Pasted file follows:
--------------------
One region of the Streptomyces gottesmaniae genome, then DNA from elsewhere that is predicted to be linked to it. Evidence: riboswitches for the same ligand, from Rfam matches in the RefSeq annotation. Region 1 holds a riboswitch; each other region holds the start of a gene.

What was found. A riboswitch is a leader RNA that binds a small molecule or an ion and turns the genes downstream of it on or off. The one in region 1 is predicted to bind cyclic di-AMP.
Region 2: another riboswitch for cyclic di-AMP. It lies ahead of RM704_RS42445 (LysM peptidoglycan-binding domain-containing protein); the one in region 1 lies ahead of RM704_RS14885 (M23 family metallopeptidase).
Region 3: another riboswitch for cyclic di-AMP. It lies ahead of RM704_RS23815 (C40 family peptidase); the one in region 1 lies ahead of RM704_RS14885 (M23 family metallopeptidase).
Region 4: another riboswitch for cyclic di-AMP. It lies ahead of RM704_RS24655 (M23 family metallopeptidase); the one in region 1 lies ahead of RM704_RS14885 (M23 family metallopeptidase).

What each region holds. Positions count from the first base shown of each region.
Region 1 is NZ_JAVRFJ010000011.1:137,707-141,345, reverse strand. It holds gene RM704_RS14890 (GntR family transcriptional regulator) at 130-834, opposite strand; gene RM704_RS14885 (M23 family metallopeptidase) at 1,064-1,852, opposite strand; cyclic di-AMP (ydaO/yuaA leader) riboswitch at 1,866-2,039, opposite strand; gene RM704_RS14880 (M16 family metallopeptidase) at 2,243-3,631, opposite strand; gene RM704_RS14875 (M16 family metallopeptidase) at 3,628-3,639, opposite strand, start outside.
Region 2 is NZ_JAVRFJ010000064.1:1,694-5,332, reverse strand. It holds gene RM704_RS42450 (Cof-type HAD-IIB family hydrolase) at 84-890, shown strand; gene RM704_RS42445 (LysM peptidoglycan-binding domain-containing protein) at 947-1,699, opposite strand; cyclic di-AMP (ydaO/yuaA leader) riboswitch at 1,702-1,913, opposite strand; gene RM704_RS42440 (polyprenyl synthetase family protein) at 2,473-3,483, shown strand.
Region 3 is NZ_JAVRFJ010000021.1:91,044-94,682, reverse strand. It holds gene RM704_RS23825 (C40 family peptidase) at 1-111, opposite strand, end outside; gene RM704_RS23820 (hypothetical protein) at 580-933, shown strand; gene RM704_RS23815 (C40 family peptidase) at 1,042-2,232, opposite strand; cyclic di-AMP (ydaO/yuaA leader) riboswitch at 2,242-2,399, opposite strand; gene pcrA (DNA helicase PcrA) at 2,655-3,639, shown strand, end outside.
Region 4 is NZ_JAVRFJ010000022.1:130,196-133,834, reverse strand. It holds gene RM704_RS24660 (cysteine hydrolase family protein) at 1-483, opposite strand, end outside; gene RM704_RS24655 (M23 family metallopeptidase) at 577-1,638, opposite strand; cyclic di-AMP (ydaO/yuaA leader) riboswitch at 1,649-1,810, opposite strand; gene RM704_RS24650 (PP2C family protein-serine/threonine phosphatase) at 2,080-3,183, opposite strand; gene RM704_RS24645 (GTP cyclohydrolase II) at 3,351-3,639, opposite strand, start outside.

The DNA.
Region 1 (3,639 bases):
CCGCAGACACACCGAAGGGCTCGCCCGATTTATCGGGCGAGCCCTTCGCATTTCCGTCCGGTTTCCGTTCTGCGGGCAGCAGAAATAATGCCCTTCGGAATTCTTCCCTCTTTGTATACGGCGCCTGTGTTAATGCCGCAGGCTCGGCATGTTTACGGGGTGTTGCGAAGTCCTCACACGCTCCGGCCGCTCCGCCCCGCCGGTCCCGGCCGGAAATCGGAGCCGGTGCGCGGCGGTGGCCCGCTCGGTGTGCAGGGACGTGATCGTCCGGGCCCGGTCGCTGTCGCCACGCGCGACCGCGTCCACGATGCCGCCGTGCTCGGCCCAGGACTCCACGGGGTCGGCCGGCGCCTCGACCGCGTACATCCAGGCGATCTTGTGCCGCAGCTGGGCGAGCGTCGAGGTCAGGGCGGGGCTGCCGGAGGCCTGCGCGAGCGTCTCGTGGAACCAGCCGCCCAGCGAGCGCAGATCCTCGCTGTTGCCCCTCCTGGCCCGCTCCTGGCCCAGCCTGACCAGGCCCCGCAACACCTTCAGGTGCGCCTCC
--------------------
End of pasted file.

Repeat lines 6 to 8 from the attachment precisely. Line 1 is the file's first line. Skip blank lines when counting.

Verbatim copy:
What each region holds. Positions count from the first base shown of each region.
Region 1 is NZ_JAVRFJ010000011.1:137,707-141,345, reverse strand. It holds gene RM704_RS14890 (GntR family transcriptional regulator) at 130-834, opposite strand; gene RM704_RS14885 (M23 family metallopeptidase) at 1,064-1,852, opposite strand; cyclic di-AMP (ydaO/yuaA leader) riboswitch at 1,866-2,039, opposite strand; gene RM704_RS14880 (M16 family metallopeptidase) at 2,243-3,631, opposite strand; gene RM704_RS14875 (M16 family metallopeptidase) at 3,628-3,639, opposite strand, start outside.
Region 2 is NZ_JAVRFJ010000064.1:1,694-5,332, reverse strand. It holds gene RM704_RS42450 (Cof-type HAD-IIB family hydrolase) at 84-890, shown strand; gene RM704_RS42445 (LysM peptidoglycan-binding domain-containing protein) at 947-1,699, opposite strand; cyclic di-AMP (ydaO/yuaA leader) riboswitch at 1,702-1,913, opposite strand; gene RM704_RS42440 (polyprenyl synthetase family protein) at 2,473-3,483, shown strand.